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The Internal Phenomena

April 11, 2009

Many philosophers over the years have asserted that we humans cannot know the world as it truly is, but only the phenomena that are revealed to us by our senses. Immanuel Kant wrote that we observe a “phenomenal” world, which gave an incomplete representation of the “noumenal world” – the world as it really is. And I believe that these philosophers are right.

But if we cannot know the external world as it truly is, do you think that we can know our own thoughts and feelings as they truly are? Or are we subject to the observation of “internal phenomena” that our minds present to our consciousness in this area also?

I invite my readers, if they exist, to comment.

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2 Comments leave one →
  1. April 15, 2009 06:50

    You ask an interesting question with many possible answers; if we recognize the world as we physically experience it is an illusion, then ‘knowing’ is simple because everything is everything (all the same); if Ego is what is imposed on us all to obscure our connection to our true selves, then true understanding of self can not occur until the Ego is subdued; if we believe that Man is flawed and imperfect and blind, then the answer is no….

    As to me- I think that we can see and understand both ourselves and the world (no difference) if we are willing to embrace that we are both ourselves and other and love each equally.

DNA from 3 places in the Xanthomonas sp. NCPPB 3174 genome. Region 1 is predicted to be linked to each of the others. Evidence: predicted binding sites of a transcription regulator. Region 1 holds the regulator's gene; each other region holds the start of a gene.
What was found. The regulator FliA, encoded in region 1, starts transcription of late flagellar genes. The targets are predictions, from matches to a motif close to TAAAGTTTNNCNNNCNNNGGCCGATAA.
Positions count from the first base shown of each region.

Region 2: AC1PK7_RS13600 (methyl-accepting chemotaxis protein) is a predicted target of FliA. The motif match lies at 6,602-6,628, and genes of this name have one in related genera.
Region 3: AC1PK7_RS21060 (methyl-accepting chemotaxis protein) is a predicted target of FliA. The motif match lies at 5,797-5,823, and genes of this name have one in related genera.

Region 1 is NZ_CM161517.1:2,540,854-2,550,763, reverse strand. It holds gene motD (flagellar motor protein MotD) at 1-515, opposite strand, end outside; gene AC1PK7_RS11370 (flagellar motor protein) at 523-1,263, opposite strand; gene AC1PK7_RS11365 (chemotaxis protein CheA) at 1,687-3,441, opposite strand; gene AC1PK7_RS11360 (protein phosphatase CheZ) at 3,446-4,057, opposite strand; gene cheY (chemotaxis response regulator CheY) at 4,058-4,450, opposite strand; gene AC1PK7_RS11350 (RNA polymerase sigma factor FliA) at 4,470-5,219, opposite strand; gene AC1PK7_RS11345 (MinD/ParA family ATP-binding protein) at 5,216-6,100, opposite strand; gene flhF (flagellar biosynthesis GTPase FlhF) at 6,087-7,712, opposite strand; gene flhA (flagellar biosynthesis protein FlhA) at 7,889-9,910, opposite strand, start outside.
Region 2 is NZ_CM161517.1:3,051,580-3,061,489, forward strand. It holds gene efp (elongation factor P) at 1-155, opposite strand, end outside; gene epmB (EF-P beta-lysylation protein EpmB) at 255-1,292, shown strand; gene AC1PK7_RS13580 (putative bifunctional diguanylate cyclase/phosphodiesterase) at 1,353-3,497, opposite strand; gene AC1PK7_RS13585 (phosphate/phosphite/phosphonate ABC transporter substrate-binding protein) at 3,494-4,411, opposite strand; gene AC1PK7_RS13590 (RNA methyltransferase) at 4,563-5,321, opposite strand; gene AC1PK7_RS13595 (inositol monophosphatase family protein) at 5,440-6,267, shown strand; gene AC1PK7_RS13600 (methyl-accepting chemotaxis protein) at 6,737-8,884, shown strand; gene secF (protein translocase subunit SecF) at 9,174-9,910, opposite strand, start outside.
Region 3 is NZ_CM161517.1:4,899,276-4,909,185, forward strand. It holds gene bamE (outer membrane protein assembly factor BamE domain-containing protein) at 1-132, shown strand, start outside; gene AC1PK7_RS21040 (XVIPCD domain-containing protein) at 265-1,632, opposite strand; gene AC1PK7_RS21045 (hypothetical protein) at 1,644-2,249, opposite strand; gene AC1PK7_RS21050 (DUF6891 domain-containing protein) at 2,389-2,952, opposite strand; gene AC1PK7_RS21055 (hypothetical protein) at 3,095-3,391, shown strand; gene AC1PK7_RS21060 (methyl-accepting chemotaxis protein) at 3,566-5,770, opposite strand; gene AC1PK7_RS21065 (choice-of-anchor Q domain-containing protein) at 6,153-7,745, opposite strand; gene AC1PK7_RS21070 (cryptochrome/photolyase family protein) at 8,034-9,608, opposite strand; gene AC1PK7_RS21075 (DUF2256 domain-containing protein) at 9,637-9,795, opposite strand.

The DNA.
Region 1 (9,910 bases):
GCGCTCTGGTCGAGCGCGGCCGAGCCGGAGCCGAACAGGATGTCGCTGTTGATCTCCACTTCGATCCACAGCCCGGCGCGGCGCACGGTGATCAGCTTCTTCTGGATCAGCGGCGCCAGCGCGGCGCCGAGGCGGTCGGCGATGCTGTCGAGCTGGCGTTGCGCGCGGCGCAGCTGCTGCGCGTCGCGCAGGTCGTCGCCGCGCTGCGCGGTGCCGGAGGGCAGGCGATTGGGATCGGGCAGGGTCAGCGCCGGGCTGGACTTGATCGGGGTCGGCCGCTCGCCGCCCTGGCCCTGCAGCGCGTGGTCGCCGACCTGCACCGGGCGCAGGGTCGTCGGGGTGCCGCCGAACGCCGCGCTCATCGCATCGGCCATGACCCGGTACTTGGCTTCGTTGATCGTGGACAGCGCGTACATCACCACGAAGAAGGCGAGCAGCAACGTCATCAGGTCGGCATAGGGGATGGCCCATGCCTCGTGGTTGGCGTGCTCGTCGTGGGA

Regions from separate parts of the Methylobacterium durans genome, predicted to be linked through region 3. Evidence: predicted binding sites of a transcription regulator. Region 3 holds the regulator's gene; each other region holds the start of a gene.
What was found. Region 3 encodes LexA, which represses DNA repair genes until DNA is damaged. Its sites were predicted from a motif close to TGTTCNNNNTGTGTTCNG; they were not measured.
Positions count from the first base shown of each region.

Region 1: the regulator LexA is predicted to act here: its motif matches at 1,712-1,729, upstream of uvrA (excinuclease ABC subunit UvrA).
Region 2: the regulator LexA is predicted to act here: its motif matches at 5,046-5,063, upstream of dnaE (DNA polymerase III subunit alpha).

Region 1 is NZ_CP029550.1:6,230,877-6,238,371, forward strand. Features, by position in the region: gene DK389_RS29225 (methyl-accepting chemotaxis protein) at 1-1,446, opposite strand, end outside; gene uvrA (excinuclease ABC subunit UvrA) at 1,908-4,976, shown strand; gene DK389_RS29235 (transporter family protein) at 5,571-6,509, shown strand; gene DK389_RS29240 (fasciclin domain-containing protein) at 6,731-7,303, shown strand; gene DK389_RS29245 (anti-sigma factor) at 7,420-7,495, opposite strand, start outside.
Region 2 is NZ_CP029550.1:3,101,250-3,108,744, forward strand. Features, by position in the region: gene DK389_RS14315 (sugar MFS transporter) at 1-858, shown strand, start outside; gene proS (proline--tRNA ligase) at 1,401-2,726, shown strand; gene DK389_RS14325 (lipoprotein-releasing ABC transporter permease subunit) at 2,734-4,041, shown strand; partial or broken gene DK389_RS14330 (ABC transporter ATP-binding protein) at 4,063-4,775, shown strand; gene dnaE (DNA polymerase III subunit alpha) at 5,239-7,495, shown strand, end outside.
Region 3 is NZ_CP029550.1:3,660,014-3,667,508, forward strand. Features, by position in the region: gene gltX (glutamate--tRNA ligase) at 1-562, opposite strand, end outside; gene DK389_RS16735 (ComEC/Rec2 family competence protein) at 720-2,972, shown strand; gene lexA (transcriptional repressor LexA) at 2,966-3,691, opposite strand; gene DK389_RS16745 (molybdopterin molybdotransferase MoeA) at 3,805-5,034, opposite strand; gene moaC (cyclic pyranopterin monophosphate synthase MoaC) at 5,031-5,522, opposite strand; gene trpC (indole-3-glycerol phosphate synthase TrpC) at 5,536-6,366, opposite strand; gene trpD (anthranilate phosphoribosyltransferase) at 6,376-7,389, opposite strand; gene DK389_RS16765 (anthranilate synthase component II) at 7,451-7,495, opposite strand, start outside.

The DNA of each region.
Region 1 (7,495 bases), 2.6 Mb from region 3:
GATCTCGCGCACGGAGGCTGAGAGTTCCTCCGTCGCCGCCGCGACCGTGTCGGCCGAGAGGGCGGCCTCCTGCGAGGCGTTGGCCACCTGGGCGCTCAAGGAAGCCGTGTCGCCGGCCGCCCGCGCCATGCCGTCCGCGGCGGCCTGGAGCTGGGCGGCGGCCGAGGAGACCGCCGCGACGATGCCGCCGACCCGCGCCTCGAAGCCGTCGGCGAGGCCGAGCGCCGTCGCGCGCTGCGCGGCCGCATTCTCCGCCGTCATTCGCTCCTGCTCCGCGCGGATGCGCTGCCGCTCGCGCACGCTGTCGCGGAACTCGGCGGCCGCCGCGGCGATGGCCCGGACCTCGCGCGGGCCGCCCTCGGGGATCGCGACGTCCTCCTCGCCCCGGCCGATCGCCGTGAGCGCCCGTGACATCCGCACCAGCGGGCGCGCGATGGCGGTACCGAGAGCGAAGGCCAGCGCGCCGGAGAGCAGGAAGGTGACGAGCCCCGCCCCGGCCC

Oh my. Pass the granola : )

    • ianworthy permalink*
      April 15, 2009 23:11

      No, I certainly don’t think that recognition of the limits of our senses give us an illusion. If that were true then it is unlikely that we would have survived evolution! I just think that these limits preclude us from knowing things as they truly are. We can examine, experiment and research and we will get more of a sense of the nature of things, but we will never get the full picture. It also refutes two related ideas: that “all truth claims must be able to be tested by sense experience” (this is the basis of positivism) and that the “abscence of evidence is evidence of abscence”.

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